Coming from a brief stop at the copra workers of Tagbaobo, we continued driving for about 10-minutes before finally reaching Tagbaobo falls entrance. Tagbaobo Falls, found in Barangay Kaputian is less frequented by visitors since its farther southeast of Samal Island unlike Hagimit Falls. There’s a small shed for registration and entrance fee (Php 40/head) for visitors. The falls is also known as Mangongawong Falls by the locals but they prefer the former name since it is easier to pronounce.
Closer to Nature
There are huge balete trees in the area. The place is still heavily forested and undeveloped. A short hike on a descending dirt path leads to the falls. The area is a privately owned. I like that the development just used bamboos as benches, stairs and railings. Everything feels natural. There’s an area with benches that’s ideal for picnics while enjoying the sound of the gushing water of the nearby waterfalls.
At the Island Garden Resort in Pangubatan where I was staying, I befriended three Chinese tourist who were at the same time going around the island. I crossed paths with them at Hagimit Falls and they told me they already went here in Tagbaobo Falls. They didn’t dip or bathe here when they came as they thought the water was not clean.
Upon finally seeing the falls, it’s not as bad as I thought, it’s a lot more charming even in a good secluded way. The falls has a 35-40 feet drop and has a small basin for dipping. The falls continue on further down but it would be hard to reach the lower falls. The locals made bamboo rails and chairs so people can sit down and enjoy the falls and have their feet enjoy the waters. At first I was hesitant to take a dip because the water wasn’t that clear, but I realized it’s because the force of the falls is disturbing the water. It’s not actually dirt but some soil or gains on the water. I enjoyed my first dip, the water was cold and there’s a cold draft of air from above bringing in the mist.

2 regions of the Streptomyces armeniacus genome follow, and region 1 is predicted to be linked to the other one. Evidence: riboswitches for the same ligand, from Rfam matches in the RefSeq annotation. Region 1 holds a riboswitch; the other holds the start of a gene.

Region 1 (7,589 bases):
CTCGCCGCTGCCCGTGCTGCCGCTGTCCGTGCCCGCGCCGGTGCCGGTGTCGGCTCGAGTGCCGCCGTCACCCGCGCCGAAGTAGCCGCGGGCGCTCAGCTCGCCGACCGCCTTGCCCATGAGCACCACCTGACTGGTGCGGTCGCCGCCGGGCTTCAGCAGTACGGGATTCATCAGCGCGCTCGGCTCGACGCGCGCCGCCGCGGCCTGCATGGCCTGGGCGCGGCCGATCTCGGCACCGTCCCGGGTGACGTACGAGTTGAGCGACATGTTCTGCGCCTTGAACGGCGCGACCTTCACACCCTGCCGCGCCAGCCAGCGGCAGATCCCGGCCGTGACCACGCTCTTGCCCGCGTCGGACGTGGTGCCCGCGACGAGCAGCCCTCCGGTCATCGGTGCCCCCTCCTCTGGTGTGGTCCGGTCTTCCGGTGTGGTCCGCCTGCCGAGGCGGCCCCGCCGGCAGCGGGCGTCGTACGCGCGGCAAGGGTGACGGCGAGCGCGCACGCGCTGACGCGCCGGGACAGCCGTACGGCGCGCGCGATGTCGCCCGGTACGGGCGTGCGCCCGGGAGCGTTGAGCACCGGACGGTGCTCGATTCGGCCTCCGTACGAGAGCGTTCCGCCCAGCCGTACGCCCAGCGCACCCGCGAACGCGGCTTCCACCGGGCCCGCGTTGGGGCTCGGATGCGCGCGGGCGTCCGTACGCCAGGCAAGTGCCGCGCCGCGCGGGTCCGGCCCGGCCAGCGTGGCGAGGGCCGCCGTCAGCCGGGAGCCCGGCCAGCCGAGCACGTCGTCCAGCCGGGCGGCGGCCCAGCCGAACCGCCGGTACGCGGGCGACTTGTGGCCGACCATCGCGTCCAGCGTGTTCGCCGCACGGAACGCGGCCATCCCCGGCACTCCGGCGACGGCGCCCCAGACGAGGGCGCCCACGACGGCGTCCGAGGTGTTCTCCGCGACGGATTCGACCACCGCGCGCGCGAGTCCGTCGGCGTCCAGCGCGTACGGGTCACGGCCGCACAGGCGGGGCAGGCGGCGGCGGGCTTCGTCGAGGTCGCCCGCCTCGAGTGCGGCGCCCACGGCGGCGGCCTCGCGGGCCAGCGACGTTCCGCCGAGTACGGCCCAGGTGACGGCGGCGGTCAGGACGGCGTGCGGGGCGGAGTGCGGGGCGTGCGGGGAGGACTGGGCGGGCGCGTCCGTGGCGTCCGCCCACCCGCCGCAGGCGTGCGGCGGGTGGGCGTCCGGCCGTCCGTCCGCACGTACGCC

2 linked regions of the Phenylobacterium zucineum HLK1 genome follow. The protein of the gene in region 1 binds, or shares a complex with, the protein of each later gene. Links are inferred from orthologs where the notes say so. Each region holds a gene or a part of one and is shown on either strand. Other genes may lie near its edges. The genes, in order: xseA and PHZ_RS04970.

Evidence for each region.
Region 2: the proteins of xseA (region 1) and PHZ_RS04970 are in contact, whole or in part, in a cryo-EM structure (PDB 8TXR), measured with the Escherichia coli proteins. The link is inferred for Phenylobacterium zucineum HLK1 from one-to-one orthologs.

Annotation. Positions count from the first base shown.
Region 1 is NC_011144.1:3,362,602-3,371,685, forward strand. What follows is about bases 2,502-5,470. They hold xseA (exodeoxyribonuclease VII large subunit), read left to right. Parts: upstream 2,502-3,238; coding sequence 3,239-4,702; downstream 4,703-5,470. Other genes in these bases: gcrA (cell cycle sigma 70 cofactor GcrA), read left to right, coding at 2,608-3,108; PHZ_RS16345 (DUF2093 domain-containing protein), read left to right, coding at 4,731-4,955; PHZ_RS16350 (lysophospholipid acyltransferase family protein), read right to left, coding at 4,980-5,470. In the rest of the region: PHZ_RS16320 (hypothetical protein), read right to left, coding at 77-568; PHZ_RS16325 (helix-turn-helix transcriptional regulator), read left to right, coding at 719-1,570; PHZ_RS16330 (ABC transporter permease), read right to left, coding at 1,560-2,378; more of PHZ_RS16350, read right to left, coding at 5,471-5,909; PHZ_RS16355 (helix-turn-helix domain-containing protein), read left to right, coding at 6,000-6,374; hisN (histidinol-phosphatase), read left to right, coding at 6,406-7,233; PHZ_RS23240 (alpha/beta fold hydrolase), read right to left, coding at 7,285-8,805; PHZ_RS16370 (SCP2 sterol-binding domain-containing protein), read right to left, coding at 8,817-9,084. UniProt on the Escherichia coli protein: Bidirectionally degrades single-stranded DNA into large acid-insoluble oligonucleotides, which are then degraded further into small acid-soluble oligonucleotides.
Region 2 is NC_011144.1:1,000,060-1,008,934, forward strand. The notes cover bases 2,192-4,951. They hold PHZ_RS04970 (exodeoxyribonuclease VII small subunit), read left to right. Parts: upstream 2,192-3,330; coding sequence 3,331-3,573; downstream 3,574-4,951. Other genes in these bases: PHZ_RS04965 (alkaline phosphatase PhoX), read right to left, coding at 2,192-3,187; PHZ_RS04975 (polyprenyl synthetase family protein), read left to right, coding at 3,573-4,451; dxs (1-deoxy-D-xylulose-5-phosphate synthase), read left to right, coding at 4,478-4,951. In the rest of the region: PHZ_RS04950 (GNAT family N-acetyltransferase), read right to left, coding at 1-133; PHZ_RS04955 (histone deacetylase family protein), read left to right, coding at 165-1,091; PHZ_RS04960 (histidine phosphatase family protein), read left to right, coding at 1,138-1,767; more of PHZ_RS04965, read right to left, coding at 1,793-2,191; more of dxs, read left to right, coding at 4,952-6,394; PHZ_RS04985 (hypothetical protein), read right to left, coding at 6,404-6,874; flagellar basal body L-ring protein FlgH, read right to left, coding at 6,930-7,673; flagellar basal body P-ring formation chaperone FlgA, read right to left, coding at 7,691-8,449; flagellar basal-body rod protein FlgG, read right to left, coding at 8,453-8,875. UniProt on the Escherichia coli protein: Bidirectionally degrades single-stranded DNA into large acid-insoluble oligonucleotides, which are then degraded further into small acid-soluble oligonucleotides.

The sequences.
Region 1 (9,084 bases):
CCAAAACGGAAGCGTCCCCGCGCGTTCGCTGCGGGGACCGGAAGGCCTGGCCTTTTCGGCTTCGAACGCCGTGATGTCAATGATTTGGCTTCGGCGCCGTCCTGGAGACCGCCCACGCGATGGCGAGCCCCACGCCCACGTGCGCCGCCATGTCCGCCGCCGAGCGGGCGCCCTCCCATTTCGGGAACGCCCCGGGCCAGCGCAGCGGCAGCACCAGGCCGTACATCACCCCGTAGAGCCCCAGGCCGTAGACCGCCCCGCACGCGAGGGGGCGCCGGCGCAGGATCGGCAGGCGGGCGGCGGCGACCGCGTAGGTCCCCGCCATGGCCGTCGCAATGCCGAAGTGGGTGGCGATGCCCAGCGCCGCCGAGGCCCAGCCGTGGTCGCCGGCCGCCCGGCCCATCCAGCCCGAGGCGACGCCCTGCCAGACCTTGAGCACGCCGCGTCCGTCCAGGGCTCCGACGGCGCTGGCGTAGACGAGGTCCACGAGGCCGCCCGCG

Soon I found myself testing the waters near the falls. It wasn’t that deep as I though. My guide Ginjan told me it was about 5 feet under the main drop so I stayed on the side, climbed the walls and went under the falls. It was refreshing and I enjoyed the natural massage on my back. When I can no longer take it, I just sat on the basin half dipping and enjoyed the natural sound of nature.
Ferdz Decena is an award-winning travel photographer, writer and blogger. His works has found print in publications such as Singapore Airlines’s Silver Kris, Philippine Airlines’ Mabuhay, Cebu Pacific’s Smile and Seair InFlight. He has also lent his expertise to various organizations like the Oceana Philippines, Lopez Group Foundation, Save the Children and World Vision, contributing quality images for their marketing materials.